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CONTACT: Christy Laidlaw, Communications & Membership Manager
Cahoon Museum unveils new
Hands on History interpretive display
The Cahoon Museum of American Art announces the installation of its new Hands on History: The Cahoons and the Crocker House interpretive display, supported by a grant from CARE for the Cape & Islands. It was designed by Mary-Ann Agresti, AIA, of The Design Initiative in Hyannis.
The display is composed of eight educational elements that offer a fun, self-guided tour throughout the building's historic rooms and highlight some of its unique features, including how the Cahoons lovingly adapted it for their use as a gallery, home, and studio. The stately Colonial Georgian home, the Crocker House, has an intriguing multilayered history. It first served as the residence of Zenas Crocker of Cotuit. In the 19th century the house operated as a tavern and an overnight stop on the stagecoach line between Sandwich and Hyannis. In 1945 the home was purchased by Ralph and Martha Cahoon and in 1984 the building became the Cahoon Museum of American Art. The Museum preserves the building, the Cahoon legacy, owns a notable collection of American art, and displays historical and contemporary rotating art exhibitions.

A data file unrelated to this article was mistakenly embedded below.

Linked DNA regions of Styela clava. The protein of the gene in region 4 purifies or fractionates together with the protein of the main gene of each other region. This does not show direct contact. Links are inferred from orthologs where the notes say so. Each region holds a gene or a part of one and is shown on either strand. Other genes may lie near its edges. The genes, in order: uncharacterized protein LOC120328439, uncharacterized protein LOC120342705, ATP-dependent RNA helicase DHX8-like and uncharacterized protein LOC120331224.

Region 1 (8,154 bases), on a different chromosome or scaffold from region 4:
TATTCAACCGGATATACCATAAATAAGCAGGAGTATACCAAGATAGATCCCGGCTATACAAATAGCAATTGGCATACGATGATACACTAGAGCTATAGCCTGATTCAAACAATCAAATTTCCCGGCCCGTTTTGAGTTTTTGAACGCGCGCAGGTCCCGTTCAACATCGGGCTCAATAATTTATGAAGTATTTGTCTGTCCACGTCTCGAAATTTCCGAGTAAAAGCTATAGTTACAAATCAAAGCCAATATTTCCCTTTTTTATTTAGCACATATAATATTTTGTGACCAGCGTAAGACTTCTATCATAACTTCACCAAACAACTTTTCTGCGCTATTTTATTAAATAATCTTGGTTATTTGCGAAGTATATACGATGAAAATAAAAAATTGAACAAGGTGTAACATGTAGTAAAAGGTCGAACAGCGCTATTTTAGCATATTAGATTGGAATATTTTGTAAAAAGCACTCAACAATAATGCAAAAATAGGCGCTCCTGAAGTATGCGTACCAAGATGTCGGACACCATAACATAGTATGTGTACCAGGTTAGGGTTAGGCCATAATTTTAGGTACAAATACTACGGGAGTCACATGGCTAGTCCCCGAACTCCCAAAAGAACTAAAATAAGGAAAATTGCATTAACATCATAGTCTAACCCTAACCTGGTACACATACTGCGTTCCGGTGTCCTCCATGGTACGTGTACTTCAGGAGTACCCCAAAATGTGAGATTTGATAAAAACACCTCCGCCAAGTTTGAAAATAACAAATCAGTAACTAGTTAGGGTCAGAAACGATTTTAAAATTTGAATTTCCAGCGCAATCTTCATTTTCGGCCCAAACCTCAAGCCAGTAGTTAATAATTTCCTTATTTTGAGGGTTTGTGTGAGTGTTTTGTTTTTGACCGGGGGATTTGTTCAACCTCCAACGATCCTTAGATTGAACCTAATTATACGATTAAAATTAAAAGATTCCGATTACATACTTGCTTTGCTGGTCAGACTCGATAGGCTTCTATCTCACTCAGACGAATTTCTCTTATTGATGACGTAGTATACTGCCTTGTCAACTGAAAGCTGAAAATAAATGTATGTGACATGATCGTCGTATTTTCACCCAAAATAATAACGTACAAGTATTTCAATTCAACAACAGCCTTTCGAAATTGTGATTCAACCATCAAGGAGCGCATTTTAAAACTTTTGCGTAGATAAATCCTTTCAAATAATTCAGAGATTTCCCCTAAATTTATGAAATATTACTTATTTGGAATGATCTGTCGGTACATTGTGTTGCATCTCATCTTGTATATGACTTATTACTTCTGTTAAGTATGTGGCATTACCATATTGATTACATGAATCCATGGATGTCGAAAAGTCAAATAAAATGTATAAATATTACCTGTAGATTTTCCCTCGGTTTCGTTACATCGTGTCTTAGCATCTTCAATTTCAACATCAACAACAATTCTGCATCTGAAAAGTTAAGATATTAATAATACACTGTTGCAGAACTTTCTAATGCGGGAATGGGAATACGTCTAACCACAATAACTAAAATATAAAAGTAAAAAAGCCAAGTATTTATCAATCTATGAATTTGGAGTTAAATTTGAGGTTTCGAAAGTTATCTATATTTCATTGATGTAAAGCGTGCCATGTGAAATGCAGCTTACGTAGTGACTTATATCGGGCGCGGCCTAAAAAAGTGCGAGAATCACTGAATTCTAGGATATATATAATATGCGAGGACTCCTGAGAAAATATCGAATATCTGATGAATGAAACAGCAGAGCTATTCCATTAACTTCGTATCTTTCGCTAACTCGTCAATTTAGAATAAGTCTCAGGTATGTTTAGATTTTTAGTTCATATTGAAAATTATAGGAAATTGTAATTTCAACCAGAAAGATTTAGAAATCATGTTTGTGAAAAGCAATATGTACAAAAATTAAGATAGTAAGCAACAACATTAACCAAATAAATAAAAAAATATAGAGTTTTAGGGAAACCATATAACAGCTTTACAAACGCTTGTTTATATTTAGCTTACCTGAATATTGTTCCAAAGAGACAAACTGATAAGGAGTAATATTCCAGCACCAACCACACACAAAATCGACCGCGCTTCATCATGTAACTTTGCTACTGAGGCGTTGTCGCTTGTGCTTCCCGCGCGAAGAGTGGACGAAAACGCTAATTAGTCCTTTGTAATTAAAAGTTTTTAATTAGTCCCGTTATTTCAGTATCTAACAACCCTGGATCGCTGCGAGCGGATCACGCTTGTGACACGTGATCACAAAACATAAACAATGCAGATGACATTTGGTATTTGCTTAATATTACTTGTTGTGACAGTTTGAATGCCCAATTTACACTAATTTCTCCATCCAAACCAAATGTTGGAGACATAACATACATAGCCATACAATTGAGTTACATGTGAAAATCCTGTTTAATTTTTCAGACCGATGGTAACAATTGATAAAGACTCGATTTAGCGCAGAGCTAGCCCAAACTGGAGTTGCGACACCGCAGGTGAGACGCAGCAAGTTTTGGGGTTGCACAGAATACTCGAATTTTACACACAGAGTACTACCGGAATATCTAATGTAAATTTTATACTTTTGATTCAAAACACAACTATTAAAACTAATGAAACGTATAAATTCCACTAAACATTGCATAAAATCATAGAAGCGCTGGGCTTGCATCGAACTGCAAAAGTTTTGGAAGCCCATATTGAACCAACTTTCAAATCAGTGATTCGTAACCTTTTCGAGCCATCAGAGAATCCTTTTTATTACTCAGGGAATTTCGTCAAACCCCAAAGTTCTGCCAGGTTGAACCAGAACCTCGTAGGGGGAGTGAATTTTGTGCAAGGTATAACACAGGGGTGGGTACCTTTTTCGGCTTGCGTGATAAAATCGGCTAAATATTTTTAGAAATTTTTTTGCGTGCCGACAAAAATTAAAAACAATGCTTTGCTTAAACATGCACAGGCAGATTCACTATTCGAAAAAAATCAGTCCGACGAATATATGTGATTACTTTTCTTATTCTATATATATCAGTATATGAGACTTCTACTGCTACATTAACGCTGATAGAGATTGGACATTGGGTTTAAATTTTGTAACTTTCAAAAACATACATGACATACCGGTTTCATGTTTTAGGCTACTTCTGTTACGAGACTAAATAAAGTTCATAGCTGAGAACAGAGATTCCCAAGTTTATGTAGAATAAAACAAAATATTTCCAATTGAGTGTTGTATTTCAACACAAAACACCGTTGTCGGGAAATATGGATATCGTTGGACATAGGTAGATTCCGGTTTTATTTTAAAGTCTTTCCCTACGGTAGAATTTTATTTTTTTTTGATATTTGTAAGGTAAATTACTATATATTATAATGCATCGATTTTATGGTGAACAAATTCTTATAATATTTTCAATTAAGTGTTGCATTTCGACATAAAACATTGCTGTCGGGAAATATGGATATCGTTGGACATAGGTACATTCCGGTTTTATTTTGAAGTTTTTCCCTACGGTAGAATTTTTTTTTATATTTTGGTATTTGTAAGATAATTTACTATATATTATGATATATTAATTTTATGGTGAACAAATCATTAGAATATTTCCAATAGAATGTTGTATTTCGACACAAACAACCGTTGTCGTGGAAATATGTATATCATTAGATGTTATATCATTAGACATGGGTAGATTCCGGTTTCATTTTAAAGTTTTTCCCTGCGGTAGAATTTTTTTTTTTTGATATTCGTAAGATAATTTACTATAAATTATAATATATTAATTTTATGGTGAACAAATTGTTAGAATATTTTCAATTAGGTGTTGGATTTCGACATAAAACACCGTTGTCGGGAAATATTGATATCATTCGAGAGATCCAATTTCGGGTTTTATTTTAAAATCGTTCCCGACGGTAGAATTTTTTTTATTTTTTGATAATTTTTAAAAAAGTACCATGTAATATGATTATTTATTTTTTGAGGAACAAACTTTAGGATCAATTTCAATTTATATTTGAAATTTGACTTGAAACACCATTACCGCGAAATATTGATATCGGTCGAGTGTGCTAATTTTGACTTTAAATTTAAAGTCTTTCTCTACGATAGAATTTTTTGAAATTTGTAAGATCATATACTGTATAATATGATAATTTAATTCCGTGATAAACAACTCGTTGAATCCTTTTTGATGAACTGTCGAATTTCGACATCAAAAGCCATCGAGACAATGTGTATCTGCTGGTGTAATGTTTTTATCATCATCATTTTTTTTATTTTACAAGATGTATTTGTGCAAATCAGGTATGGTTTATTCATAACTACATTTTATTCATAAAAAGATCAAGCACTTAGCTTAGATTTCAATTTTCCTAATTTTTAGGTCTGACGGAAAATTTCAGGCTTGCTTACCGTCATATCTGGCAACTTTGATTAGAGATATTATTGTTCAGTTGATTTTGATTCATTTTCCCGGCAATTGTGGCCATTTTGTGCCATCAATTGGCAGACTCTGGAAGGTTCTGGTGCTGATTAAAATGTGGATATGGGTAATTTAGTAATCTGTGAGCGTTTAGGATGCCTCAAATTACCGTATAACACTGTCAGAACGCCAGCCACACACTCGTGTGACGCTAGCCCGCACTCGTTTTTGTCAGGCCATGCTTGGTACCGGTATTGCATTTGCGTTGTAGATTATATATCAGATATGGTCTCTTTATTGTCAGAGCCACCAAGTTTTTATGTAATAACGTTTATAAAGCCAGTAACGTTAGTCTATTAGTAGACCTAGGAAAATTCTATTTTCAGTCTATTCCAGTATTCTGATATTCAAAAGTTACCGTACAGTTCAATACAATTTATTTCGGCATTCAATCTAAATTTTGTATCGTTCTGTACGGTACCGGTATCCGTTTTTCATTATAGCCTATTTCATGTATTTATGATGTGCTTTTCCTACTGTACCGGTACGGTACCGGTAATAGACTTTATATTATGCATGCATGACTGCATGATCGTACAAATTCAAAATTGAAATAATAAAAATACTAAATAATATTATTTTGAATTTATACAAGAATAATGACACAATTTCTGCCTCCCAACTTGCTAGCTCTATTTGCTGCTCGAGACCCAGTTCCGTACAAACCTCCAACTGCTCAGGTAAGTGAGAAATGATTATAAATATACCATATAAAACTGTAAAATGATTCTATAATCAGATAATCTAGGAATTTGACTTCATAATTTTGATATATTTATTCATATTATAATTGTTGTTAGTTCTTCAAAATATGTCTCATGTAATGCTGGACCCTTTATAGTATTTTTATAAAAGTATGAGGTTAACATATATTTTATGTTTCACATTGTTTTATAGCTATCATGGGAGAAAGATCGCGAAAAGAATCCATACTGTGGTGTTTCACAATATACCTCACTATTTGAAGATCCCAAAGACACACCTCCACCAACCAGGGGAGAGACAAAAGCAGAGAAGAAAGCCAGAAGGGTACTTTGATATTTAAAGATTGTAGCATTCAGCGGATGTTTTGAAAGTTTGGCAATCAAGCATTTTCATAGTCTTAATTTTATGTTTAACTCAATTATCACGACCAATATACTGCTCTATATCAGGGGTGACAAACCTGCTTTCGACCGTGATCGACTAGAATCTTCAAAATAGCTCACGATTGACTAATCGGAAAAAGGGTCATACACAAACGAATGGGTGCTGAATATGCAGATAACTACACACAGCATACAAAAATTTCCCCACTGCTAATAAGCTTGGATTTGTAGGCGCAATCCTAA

By interweaving and highlighting this historical and artistic history, the Hands on History display uncovers some of the fascinating stories hidden in the building's interior. These include how the second floor rooms can be quickly converted into a dance hall and the secret location of a beautiful seaside mural that Martha Cahoon painted for their son, Franz, which has been hidden behind a wall panel for years.
Hands on History is appropriate for all ages. Associated tours, exhibitions and educational programming are under development for the Cahoon Museum's 2019 exhibition season.
Image: Designer Mary-Ann Agresti, Cahoon Museum Director Sarah Johnson and Jill Talladay from CARE for the Cape & Islands, with Martha Cahoon in the new Hands on History: The Cahoons and the Crocker House interpretive display. Photo courtesy of Judie Selleck